SAN FRANCISCO (AP) — Intensive care unit nurse Shelby Delaney has depended on Stephen Curry's “I Can Do All Things” go-to motivational verse so many times over the years.
Those words from the Bible are written inside the No. 30 jersey of Curry's that she has worn beneath her scrubs day after day to get through each daunting moment of the pandemic. Now, she has another incredible option: Curry took the game-worn uniform off his back Sunday night after scoring 37 points in a win over Sacramento, signed it and gave it to this extra-special essential worker. He then scurried down the tunnel shirtless heading to the locker room.
Delaney's husband, Robert Crowley, threw his hands in the air urging fans to cheer.
“So cool. He’s an incredible human being,” Delaney said afterward. “One of the greatest nights of my life hands down.”
Last spring, Curry made a FaceTime video call to Delaney and her colleagues at Oakland’s Alta Bates Summit Medical Center after learning she was wearing his uniform.
“That was a great full-circle moment, from being able to talk to her back when the pandemic had just started when things were really ramping up and understanding the sacrifice that her, her colleagues were going through on the front lines,” Curry said. “And knowing what the Warriors mean, what I mean, what some motivation and inspiration she's gotten from my story and how she's carried that into her world means so much. To have an opportunity for her to come to a game and meet her in person was pretty awesome.”
Delaney had the jersey on again as she and Crowley sat on the floor for Golden State’s game with the Kings. A season ticket holder at Chase Center who couldn’t attend gifted them the courtside seats.
“I’d always dreamed of talking to him, mostly to thank him, because he really has made such an impact on my life and how I carry myself,” said Delaney, a former high school basketball player who later did some coaching.
“It kind of helped me, the whole ‘I can do all things,’ but also the way he believes that and the way he lives his life is through that, with joy and love. So he really inspired me. Watching him when I started nursing, in my early 20s, which is a hard time to be alive, when you’re in your early 20s it’s difficult, but doing it in the ICU, I was always like, ‘I can’t do this,’ so he carried through that and stuff I had going on personally with my family.”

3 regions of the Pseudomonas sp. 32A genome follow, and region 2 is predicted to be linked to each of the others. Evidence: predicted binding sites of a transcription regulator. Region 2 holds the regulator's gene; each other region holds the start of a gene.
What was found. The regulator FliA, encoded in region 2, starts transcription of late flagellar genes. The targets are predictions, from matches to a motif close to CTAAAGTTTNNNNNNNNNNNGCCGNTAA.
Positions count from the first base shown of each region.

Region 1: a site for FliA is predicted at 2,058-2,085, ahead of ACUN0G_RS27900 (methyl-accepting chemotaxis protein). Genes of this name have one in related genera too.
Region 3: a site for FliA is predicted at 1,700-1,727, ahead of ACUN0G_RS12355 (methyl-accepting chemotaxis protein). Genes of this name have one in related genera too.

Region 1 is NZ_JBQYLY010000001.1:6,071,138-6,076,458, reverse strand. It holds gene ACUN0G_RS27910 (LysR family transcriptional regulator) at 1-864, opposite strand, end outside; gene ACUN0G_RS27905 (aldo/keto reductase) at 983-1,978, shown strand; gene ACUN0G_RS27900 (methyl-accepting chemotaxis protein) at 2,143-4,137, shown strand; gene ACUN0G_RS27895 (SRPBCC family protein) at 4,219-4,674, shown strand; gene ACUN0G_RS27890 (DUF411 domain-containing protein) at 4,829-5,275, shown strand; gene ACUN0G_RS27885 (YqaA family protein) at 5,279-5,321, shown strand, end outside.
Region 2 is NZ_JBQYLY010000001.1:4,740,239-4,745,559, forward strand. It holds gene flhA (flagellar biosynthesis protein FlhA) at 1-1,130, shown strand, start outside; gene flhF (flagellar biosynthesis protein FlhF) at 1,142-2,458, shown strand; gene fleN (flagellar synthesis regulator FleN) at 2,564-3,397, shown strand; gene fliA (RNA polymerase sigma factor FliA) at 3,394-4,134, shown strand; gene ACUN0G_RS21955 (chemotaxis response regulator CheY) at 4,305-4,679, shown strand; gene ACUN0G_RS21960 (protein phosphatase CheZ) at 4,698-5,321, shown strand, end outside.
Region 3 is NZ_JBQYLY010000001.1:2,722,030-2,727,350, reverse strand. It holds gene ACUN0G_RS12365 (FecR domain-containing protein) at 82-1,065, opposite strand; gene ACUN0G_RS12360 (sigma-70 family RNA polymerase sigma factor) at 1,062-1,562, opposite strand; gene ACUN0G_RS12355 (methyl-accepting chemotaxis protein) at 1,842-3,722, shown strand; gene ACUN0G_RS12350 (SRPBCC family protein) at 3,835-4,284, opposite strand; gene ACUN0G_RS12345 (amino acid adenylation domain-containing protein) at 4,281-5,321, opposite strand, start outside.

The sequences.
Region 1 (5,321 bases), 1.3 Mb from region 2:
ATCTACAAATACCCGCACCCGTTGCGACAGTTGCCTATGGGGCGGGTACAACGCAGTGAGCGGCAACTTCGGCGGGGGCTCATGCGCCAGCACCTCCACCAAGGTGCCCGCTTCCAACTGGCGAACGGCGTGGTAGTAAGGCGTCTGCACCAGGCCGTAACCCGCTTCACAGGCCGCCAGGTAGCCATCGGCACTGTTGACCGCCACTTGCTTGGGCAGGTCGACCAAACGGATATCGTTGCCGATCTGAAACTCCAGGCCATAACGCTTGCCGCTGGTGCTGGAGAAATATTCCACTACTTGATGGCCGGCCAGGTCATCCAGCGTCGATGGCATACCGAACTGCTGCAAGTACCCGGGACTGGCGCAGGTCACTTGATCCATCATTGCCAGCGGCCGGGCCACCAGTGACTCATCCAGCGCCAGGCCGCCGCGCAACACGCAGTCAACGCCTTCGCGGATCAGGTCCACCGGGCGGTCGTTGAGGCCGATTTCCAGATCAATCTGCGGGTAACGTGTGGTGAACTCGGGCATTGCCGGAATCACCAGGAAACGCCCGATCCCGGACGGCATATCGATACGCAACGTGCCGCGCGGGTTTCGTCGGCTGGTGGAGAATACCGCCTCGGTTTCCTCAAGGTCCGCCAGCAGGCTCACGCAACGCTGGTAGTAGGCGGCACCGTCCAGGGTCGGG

Those minutes Curry spent with Delaney, her fellow nurses and the other medical personnel provided a lift they all needed during the most challenging stretch of COVID-19.
“It really uplifted a lot of folks, like all the other nurses, the other staff members, everyone got a lot of joy out of that,” Delaney shared of that call with the two-time MVP. “People told me, they actually said that helped boost morale around here a lot, and it got us a lot of donations. And, it got us a lot of donations. It got us a lot of face masks, a lot of surgical masks, it got us a lot of food. And enough food that we were able to share with everyone in the hospital. ... Everyone got to feel loved and feel appreciated because everyone is putting their lives on the line, not just the ICU nurses.”
The 28-year-old Delaney moved to the music upon reaching her seat across from the Warriors bench before tipoff.
She and Crowley cheered when Curry was introduced.
“It's really nice for our organization to be able to honor people who have helped so much during the pandemic,” coach Steve Kerr said. “I think that's one of the most important roles that our organization plays in the community is to honor those who deserve to be honored, so it's a great way for that to happen, especially because we've got plenty of fans out there who have been on the front lines during the pandemic. So, the more we can honor the better and it's a nice thing to be able to do.”
Delaney believes she is a better nurse having gone through the pandemic, supporting her patients with love and care when they have nobody else.
“It's an intense job, but I do love it a lot,” she said. “Doing it with love, I think I've become a better nurse over the past year. The family's not there so you've got to give a little extra, you've got to be there in a different way — you've got to be the family and the nurse.”
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